Previous studies suggest that there is a dopamine lowering process during major depressive episodes (MDE). To investigate this, we measured the dopamine transporter binding potential (DAT BP) in the striatum of depressed and healthy subjects using [(11)C]RTI-32 PET. The DAT, a predominantly presynaptic receptor, decreases in density after chronic dopamine depletion and the BP is proportional to receptor density. In all striatal regions, subjects with MDE had significantly lower DAT BP. Low striatal DAT BP in MDE is consistent with a downregulation of DAT in response to a dopamine lowering process. There was also a strong, highly significant, inverse correlation between striatal DAT BP and neuropsychological tests of dopamine-implicated symptoms in patients (i.e. patients with lower DAT BP performed better). Lower DAT BP itself reduces extracellular clearance of dopamine. Patients who did not decrease their striatal DAT BP failed to compensate for low dopamine and showed greater impairment on dopamine related tests.
"In other studies, DRD4 levels in postmortem brain tissue from MDD and schizophrenia patients were found to be elevated [51, 52]. Variations in peripheral and postmortem levels of DRD3 and dopamine transporter have also been observed, suggesting broad dysregulation of dopaminergic pathways in depressive disorders [53, 54]. "
[Show abstract][Hide abstract] ABSTRACT: Objective. To evaluate leukocyte gene expression for 9 selected genes (mRNAs) as biological markers in patients with medication refractory depression before and after treatment with ECT or isoflurane anesthesia (ISO). Methods. In a substudy of a nonrandomized open-label trial comparing effects of ECT to ISO therapy, blood samples were obtained before and after treatment from 22 patients with refractory depression, and leukocyte mRNA was assessed by quantitative PCR. Patients' mRNAs were also compared to 17 healthy controls. Results. Relative to controls, patients before treatment showed significantly higher IL10 and DBI and lower ADRA2A and ASIC3 mRNA (P < 0.025). Both ECT and ISO induced significant decreases after treatment in 4 genes: IL10, NR3C1, DRD4, and Sult1A1. After treatment, patients' DBI, ASIC3, and ADRA2A mRNA remained dysregulated. Conclusion. Significant differences from controls and/or significant changes after ECT or ISO treatment were observed for 7 of the 9 mRNAs studied. Decreased expression of 4 genes after effective treatment with either ECT or ISO suggests possible overlap of underlying mechanisms. Three genes showing dysregulation before and after treatment may be trait-like biomarkers of medication refractory depression. Gene expression for these patients has the potential to facilitate diagnosis, clarify pathophysiology, and identify potential biomarkers for treatment effects.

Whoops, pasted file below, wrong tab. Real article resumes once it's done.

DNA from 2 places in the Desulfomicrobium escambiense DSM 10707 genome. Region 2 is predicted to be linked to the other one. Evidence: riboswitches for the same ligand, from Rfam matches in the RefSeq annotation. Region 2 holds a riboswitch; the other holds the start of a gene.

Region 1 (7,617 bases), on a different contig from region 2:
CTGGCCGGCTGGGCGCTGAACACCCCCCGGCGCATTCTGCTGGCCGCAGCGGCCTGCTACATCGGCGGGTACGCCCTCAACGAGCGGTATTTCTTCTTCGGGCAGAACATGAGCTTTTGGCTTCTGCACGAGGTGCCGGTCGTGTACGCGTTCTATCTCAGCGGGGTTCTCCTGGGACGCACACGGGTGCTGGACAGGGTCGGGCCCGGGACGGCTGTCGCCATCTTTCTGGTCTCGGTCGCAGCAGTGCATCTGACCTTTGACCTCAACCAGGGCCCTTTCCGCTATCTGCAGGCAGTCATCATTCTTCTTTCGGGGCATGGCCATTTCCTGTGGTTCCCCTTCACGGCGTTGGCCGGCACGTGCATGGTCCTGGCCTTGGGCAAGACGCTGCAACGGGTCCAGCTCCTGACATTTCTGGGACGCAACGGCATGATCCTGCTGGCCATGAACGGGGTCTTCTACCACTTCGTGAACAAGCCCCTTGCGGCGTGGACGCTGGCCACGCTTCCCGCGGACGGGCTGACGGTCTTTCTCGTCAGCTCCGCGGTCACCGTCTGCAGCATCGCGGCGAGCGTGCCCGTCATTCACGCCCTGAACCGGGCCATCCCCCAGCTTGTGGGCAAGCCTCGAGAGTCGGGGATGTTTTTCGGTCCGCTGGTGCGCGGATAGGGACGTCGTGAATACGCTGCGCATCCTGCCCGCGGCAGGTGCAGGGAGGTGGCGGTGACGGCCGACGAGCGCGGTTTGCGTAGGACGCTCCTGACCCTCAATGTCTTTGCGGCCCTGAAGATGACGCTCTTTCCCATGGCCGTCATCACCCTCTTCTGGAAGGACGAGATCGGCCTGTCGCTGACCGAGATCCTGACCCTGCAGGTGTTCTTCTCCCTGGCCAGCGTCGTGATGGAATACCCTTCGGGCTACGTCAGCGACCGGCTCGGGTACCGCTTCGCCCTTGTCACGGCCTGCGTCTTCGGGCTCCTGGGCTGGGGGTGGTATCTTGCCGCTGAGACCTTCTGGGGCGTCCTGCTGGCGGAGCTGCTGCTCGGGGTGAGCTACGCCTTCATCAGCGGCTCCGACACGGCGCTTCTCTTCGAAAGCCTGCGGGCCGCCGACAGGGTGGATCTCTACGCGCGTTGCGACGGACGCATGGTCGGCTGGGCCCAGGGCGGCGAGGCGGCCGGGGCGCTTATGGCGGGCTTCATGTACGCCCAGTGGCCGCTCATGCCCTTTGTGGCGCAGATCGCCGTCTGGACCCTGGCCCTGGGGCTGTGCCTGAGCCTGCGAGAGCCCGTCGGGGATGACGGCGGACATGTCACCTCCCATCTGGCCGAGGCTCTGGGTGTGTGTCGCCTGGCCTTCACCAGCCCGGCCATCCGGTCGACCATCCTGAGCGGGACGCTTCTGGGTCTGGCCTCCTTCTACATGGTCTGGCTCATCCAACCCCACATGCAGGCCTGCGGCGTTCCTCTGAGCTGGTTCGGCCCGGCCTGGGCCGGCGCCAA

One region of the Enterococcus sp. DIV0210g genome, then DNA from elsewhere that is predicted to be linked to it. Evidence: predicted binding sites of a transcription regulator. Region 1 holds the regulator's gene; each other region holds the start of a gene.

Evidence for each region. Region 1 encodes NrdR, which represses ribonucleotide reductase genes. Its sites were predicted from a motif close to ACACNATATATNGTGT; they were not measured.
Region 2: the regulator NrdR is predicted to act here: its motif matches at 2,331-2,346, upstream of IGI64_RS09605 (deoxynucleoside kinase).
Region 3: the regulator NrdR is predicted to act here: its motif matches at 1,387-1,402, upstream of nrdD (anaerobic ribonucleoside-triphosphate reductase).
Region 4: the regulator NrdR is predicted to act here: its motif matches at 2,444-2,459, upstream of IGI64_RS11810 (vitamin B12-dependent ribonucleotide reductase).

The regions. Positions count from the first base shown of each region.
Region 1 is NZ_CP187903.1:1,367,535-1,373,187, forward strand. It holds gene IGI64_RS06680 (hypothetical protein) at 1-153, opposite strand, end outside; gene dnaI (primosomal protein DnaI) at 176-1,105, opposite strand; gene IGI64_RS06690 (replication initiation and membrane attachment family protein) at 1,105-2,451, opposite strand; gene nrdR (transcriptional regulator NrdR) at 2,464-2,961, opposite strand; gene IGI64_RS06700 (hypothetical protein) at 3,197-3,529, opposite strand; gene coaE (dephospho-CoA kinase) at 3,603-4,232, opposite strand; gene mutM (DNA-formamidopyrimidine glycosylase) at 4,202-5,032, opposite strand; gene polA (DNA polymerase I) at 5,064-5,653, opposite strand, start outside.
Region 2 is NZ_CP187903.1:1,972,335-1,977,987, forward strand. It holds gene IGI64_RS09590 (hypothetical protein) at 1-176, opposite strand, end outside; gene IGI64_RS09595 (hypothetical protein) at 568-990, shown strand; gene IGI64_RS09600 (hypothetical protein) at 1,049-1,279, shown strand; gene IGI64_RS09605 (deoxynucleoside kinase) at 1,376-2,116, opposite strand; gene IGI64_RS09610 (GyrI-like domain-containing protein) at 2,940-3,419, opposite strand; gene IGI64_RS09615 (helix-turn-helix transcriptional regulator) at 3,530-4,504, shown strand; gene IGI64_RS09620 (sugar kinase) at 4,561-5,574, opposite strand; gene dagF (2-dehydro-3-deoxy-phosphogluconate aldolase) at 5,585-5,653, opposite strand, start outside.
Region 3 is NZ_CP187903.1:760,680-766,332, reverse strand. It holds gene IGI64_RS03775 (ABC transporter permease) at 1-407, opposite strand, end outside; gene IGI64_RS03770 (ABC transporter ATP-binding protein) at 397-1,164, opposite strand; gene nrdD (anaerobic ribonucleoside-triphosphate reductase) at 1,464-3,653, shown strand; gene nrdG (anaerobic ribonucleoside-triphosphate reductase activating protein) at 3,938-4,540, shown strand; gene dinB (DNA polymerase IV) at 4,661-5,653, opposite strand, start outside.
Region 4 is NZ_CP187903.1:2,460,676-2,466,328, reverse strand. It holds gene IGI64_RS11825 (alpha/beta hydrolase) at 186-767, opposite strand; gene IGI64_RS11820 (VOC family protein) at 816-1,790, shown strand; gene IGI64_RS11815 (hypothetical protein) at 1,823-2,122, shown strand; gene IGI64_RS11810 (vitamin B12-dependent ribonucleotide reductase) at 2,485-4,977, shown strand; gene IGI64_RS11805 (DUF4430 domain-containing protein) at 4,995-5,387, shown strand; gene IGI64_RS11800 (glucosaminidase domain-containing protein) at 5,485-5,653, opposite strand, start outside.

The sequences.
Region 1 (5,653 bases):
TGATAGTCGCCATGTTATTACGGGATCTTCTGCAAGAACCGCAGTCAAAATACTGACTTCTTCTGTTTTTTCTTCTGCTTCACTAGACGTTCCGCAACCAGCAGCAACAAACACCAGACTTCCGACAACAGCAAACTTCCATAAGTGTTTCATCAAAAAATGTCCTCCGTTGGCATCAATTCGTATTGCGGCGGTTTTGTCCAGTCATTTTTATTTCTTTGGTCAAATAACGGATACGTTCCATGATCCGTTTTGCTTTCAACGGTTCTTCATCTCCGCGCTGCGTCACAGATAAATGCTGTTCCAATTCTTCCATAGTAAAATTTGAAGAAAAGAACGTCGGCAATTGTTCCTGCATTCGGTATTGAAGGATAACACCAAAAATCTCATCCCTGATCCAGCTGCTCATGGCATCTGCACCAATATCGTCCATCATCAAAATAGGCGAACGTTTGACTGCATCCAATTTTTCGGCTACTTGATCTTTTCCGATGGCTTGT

Depression research and treatment 04/2014; 2014(2):582380. DOI:10.1155/2014/582380
"The activities of GABA families and dopaminergic hyperactivity are positively correlated with the prevalence of bipolar disorder and schizophrenia 
. Contrastingly, dopaminergic hypoactivity has been recognized as a possible precursor of depression . This observation emphasizes the fact that the efficacy of fish oil potentially depends on the disease pathophysiology. "